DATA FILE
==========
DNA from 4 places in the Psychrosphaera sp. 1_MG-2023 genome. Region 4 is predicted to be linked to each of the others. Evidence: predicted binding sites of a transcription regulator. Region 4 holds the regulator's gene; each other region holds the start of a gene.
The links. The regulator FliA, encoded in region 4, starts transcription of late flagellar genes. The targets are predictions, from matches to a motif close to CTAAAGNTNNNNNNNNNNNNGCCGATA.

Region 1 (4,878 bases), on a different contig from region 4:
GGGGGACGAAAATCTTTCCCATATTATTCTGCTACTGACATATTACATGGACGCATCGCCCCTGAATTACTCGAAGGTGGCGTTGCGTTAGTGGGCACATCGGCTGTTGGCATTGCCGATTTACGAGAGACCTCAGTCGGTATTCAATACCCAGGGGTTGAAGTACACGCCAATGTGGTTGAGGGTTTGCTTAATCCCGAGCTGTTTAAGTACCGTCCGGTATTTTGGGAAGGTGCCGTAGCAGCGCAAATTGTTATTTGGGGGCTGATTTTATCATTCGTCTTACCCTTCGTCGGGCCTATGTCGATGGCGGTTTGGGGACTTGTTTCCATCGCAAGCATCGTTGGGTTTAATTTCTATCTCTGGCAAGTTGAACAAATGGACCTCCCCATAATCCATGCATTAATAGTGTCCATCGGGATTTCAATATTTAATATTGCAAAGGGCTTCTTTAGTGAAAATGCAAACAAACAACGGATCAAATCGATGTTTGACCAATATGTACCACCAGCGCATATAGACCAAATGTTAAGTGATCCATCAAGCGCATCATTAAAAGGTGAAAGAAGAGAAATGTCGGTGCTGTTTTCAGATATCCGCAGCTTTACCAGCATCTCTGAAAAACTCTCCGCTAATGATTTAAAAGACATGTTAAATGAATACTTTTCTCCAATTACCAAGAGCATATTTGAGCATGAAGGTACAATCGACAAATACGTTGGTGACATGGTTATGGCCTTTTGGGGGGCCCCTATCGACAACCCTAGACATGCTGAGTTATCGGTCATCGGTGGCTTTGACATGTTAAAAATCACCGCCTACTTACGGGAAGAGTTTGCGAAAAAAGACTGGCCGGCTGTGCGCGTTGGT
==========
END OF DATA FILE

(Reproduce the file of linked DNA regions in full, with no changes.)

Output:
DNA from 4 places in the Psychrosphaera sp. 1_MG-2023 genome. Region 4 is predicted to be linked to each of the others. Evidence: predicted binding sites of a transcription regulator. Region 4 holds the regulator's gene; each other region holds the start of a gene.
The links. The regulator FliA, encoded in region 4, starts transcription of late flagellar genes. The targets are predictions, from matches to a motif close to CTAAAGNTNNNNNNNNNNNNGCCGATA.

Region 1 (4,878 bases), on a different contig from region 4:
GGGGGACGAAAATCTTTCCCATATTATTCTGCTACTGACATATTACATGGACGCATCGCCCCTGAATTACTCGAAGGTGGCGTTGCGTTAGTGGGCACATCGGCTGTTGGCATTGCCGATTTACGAGAGACCTCAGTCGGTATTCAATACCCAGGGGTTGAAGTACACGCCAATGTGGTTGAGGGTTTGCTTAATCCCGAGCTGTTTAAGTACCGTCCGGTATTTTGGGAAGGTGCCGTAGCAGCGCAAATTGTTATTTGGGGGCTGATTTTATCATTCGTCTTACCCTTCGTCGGGCCTATGTCGATGGCGGTTTGGGGACTTGTTTCCATCGCAAGCATCGTTGGGTTTAATTTCTATCTCTGGCAAGTTGAACAAATGGACCTCCCCATAATCCATGCATTAATAGTGTCCATCGGGATTTCAATATTTAATATTGCAAAGGGCTTCTTTAGTGAAAATGCAAACAAACAACGGATCAAATCGATGTTTGACCAATATGTACCACCAGCGCATATAGACCAAATGTTAAGTGATCCATCAAGCGCATCATTAAAAGGTGAAAGAAGAGAAATGTCGGTGCTGTTTTCAGATATCCGCAGCTTTACCAGCATCTCTGAAAAACTCTCCGCTAATGATTTAAAAGACATGTTAAATGAATACTTTTCTCCAATTACCAAGAGCATATTTGAGCATGAAGGTACAATCGACAAATACGTTGGTGACATGGTTATGGCCTTTTGGGGGGCCCCTATCGACAACCCTAGACATGCTGAGTTATCGGTCATCGGTGGCTTTGACATGTTAAAAATCACCGCCTACTTACGGGAAGAGTTTGCGAAAAAAGACTGGCCGGCTGTGCGCGTTGGT